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    Well, if you don't want to model it with complex physics, you could just draw paint a shot circle centered around the "X" where you choose to target the ship. The tightness of the circle depends on the range to target, and the accuracy of the shooting ship in terms of how accurate the targeting system is and how precise the gun is. Then you roll randomly to determine where in that circle projected onto the target ship the shot lands. Whatever stuff happens to be within that impact is what gets it.

    Honestly, though, space-physics pretty much approaches the ideal simple case. All the simplifying assumptions like "spherical cows in vacuum" pretty much apply to space. Even if you choose to go with a fairly physics-light approach, it can't hurt to have a nice damage model.

    Then increase the number of shots fired. If the hit chances are low and few shots are fired, then luck is heavily a factor, but if thousands of rounds are fired to achieve a kill, then not so much, the law of averages catches up.

    Honestly? A ship isn't going to shake very much unless it gets hit with a fairly high-momentum projectile. EM radiation carries very little momentum and the ship isn't going to shake much at all, whether that radiation comes in the form of a lazor beam or a nuke going off. Armor penetration should be a major factor, along with getting shots into places that can't effectively be armored, like the engine ports. Feeding rounds up someone's tailpipe should be a tactic, much in the way a hyena going after a dead elephant goes for the soft, unprotected anus.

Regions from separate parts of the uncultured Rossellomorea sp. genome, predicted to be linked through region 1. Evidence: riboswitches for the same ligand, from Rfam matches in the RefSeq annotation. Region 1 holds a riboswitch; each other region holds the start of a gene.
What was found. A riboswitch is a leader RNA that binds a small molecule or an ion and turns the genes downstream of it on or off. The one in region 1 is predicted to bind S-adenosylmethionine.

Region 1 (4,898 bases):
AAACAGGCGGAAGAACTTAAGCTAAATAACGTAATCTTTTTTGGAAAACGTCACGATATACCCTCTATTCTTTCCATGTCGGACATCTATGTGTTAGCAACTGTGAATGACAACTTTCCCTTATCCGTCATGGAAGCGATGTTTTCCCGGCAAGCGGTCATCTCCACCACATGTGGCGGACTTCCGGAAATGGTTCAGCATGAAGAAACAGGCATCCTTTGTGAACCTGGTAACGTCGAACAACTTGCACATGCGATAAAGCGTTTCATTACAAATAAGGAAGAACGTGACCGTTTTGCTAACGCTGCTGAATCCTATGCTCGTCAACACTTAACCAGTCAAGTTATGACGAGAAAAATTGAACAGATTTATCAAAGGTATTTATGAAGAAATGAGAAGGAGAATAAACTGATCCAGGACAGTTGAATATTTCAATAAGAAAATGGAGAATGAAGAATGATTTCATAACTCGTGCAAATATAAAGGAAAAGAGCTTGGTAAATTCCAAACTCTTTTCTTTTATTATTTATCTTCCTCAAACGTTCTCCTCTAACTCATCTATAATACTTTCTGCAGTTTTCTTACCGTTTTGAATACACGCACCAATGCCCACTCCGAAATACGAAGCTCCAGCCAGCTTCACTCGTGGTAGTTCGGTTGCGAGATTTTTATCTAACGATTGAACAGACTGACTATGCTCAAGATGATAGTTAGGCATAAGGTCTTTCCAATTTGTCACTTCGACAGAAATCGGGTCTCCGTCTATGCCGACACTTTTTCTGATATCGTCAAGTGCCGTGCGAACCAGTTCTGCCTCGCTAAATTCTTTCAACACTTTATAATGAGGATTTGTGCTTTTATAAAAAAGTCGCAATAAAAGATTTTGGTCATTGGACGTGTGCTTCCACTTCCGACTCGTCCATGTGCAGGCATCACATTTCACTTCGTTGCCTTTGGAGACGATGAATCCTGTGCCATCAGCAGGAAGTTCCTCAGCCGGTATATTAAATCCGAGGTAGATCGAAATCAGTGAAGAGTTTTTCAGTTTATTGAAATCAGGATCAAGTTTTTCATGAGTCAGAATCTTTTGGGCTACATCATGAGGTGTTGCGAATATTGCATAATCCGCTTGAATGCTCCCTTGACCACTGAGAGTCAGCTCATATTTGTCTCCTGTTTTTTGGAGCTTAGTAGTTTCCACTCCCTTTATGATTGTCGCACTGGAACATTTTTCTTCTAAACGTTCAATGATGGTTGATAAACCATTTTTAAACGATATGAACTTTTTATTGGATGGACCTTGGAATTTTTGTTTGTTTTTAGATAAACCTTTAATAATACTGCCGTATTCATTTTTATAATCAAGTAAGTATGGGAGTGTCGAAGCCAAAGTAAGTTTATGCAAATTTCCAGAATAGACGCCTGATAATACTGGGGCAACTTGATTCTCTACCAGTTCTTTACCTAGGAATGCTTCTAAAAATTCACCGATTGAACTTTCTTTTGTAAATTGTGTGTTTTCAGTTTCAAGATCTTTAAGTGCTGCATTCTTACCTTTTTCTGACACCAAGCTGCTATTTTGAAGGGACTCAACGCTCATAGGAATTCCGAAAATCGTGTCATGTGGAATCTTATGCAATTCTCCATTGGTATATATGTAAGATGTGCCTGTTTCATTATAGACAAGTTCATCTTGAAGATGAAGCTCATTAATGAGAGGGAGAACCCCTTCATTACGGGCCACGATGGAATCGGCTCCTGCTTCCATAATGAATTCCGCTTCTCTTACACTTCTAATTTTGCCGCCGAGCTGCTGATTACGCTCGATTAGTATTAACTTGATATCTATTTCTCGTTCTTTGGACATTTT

Knock yourself out.
     
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  7. tiagocc0 Arcane

    tiagocc0
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    Hmm, I will study this approach.


    Too many shoots will get the player to forget what's being shot to pay attention only at the result. I know from experience from playing games like this, I don't want the player to hit a button to shoot and then just hopes something gets trough after loads of shooting animation.


    Sure, but shaking could represent actual shake or radiation or a hull breach or anything nasty that the weapon in use would leave behind after hitting.
    I'm still thinking about a ship getting behind another, if I'm able to develop it the way I want ships will have a direction and weapons will have an arc that limits it.
    But still have to think about components placement, without a good system to position components the shooting system won't make sense.
     
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  8. Norfleet Moderator

    Norfleet
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    Well, if you're going with "simple and accessible", based on your talk of "tiles", it's probably 2D. So, a ship shoots. A cone is drawn in direction of shot. This cone, presumably, intersects your opposing ship in some way, at least partially. The shot is then fired, somewhere within that cone. Whatever happens to be in that direction of fire now gets hit. Your shot now mauls everything in its path until it runs out of energy to punch through stuff.